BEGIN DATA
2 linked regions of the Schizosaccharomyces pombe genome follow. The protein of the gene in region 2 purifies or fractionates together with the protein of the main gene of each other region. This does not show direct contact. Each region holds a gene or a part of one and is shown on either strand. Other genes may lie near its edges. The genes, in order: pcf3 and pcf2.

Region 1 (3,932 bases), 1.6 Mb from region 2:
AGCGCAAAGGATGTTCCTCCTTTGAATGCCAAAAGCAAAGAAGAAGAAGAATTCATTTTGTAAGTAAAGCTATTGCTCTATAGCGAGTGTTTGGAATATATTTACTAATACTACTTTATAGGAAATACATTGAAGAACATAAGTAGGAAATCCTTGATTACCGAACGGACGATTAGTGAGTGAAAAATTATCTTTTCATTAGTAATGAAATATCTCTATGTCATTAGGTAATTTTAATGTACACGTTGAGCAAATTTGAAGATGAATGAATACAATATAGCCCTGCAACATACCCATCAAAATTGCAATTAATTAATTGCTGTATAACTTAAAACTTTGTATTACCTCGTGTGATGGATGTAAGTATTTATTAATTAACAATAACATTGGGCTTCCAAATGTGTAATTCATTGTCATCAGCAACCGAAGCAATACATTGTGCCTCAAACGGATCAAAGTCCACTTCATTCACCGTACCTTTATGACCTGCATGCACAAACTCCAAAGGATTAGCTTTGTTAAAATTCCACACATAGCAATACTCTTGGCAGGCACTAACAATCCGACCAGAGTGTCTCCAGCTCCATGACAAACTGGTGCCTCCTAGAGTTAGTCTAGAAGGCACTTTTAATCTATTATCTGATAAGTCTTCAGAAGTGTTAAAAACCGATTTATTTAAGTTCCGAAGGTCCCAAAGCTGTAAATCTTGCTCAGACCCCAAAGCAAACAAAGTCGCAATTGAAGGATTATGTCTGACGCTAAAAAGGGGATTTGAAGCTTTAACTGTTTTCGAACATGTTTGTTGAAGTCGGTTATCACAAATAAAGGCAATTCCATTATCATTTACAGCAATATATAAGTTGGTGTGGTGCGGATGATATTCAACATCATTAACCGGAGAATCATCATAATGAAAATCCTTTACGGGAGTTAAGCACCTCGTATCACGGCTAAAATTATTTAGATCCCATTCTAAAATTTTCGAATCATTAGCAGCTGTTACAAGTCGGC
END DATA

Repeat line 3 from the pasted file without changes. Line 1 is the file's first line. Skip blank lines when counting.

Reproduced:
AGCGCAAAGGATGTTCCTCCTTTGAATGCCAAAAGCAAAGAAGAAGAAGAATTCATTTTGTAAGTAAAGCTATTGCTCTATAGCGAGTGTTTGGAATATATTTACTAATACTACTTTATAGGAAATACATTGAAGAACATAAGTAGGAAATCCTTGATTACCGAACGGACGATTAGTGAGTGAAAAATTATCTTTTCATTAGTAATGAAATATCTCTATGTCATTAGGTAATTTTAATGTACACGTTGAGCAAATTTGAAGATGAATGAATACAATATAGCCCTGCAACATACCCATCAAAATTGCAATTAATTAATTGCTGTATAACTTAAAACTTTGTATTACCTCGTGTGATGGATGTAAGTATTTATTAATTAACAATAACATTGGGCTTCCAAATGTGTAATTCATTGTCATCAGCAACCGAAGCAATACATTGTGCCTCAAACGGATCAAAGTCCACTTCATTCACCGTACCTTTATGACCTGCATGCACAAACTCCAAAGGATTAGCTTTGTTAAAATTCCACACATAGCAATACTCTTGGCAGGCACTAACAATCCGACCAGAGTGTCTCCAGCTCCATGACAAACTGGTGCCTCCTAGAGTTAGTCTAGAAGGCACTTTTAATCTATTATCTGATAAGTCTTCAGAAGTGTTAAAAACCGATTTATTTAAGTTCCGAAGGTCCCAAAGCTGTAAATCTTGCTCAGACCCCAAAGCAAACAAAGTCGCAATTGAAGGATTATGTCTGACGCTAAAAAGGGGATTTGAAGCTTTAACTGTTTTCGAACATGTTTGTTGAAGTCGGTTATCACAAATAAAGGCAATTCCATTATCATTTACAGCAATATATAAGTTGGTGTGGTGCGGATGATATTCAACATCATTAACCGGAGAATCATCATAATGAAAATCCTTTACGGGAGTTAAGCACCTCGTATCACGGCTAAAATTATTTAGATCCCATTCTAAAATTTTCGAATCATTAGCAGCTGTTACAAGTCGGC